Before it ever lifted off the planet, Cal Poly’s latest CubeSat had already traveled close to 7,000 miles.
The PolySat team’s mini satellite – called ISX, or Ionospheric Scintillation explorer — was one of 10 CubeSats aboard a Rocket Lab Electron rocket that launched from New Zealand last month, according to NASA. It marks the first time PolySat has experienced an all-CubeSat launch.
PolySat is a multidisciplinary and independent lab made up of students from a variety of majors. ISX team members include students studying aerospace, computer, electrical, mechanical and software engineering as well as computer science and physics.
This launch reaches a milestone, marking the 10th time Cal Poly has launched a CubeSat into space.
“This was a big mission for us with a tight schedule,” said Grigory Heaton, a senior studying aerospace engineering and physics, who is the co-mission lead with Cassandra Kraver. “Most of the assembly occurred last winter. It’s awesome that we get to have this spacecraft launched while most of the students who worked on the assembly itself are still here at Cal Poly.”
Funded by the National Science Foundation, the project began in 2015 as a joint effort with SRI International, an independent nonprofit research and development organization.
ISX was launched into an orbit with an altitude of about 500 kilometers — about 30 miles higher than the team’s last satellite, DAVE — or Damping and Vibrations Experiment — which launched in September from Vandenberg Air Force Base.
“ISX is a radio-science mission to study interactions between radio signals and plasma in the upper ionosphere,” Heaton said. “It will measure digital TV signals from orbit using SRI’s payload and be compared to measurements on the ground to study plasma structures in the upper atmosphere.”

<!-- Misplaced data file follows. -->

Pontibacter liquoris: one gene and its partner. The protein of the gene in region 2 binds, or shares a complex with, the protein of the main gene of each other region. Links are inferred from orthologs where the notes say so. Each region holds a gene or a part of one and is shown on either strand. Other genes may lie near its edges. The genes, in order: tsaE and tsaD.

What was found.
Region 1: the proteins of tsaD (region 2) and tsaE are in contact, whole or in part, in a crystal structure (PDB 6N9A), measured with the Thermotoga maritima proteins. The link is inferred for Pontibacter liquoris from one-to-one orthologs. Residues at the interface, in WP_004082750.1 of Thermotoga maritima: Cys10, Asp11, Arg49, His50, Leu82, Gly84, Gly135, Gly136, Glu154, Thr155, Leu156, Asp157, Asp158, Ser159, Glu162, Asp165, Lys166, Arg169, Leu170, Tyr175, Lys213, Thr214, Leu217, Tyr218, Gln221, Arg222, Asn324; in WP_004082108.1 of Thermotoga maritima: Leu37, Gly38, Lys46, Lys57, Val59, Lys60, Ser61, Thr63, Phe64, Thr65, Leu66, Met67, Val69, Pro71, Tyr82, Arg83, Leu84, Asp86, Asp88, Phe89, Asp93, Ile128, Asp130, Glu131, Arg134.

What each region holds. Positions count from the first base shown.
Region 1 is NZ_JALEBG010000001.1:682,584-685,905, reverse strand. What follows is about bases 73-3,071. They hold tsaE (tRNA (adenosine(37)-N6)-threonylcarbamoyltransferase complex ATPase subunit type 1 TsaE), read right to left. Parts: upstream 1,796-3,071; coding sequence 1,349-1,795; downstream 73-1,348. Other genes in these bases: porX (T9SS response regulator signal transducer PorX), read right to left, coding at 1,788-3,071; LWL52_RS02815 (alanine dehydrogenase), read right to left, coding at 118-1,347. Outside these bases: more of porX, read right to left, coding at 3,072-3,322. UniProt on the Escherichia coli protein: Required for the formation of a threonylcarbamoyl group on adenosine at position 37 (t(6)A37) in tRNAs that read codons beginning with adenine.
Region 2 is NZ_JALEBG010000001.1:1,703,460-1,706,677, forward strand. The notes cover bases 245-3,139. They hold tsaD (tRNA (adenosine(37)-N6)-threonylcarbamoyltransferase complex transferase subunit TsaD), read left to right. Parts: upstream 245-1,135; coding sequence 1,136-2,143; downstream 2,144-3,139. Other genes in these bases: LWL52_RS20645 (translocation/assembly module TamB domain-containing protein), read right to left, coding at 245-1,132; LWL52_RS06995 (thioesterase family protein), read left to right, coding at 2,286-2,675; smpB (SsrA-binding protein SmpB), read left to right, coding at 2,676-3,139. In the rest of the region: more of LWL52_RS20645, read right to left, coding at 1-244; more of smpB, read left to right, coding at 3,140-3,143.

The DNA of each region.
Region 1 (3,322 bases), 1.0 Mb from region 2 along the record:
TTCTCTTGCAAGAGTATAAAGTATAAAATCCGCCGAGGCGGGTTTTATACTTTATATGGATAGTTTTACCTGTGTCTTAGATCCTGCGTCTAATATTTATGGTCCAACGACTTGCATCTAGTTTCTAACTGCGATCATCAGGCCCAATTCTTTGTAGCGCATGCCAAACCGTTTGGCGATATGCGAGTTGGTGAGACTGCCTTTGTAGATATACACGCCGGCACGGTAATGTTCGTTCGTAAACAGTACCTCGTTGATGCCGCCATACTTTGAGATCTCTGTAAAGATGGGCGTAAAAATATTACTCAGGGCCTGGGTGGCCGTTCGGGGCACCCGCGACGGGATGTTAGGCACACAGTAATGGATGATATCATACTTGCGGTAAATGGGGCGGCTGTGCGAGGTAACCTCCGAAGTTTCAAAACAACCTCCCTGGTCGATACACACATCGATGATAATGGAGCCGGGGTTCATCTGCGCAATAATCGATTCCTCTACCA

The mission will be able to provide new measurements of ionospheric plasma structures that haven’t been obtained before, he added.
“It should improve our knowledge of the ionosphere and help to characterize ionospheric scintillation in general, which can cause interference for satellite transmissions.”
Co-mission lead Cassandra Kraver was also involved with NASA’s high-profile InSight project, which recently sent a robotic lander to Mars.
She and fellow PolySat team member Justin Nguyen served as interns with NASA’s Jet Propulsion Lab.
InSight (Interior Exploration using Seismic Investigations, Geodesy and Heat Transport) will study the interior of Mars, NASA says, providing valuable science as it prepares to send astronauts to the moon and eventually the Red Planet. InSight was accompanied into space by two CubeSats, called MarCO, which transmitted information about InSight as it landed on Mars.
“On the Insight landing day, the two MarCOs were relaying the EDL (entry, descent and landing) data from Insight back to Earth, so part of my job was monitoring for any data gaps from MarCO A to the ground,” said Kraver, an aerospace engineering student whose internship concludes this week. “Fortunately, neither spacecraft dropped any data they received from Insight. I’ve also been helping with the day-to-day operations of MarCO, including analyzing telemetry to understand the state of the spacecraft and creating sequences for various spacecraft activities.”
Nguyen, a computer engineering student, interned at JPL over the summer and returned several times during the fall.
“I had the opportunity to be involved with every aspect of flight operations, like writing uplink products, analyzing telemetry to help plan MarCO’s future activities, writing scripts to improve the operations process, and even visiting the InSight testbed at Lockheed Martin in Littleton, Colorado, to test MarCO’s bent pipe relay,” he said. “On InSight’s landing day, I was on console in the Space Flight Operations Facility and in charge of Systems and EDL Data Accountability for MarCO B.”
CENG alumnus Tim Weise was deputy mission manager of the InSight project.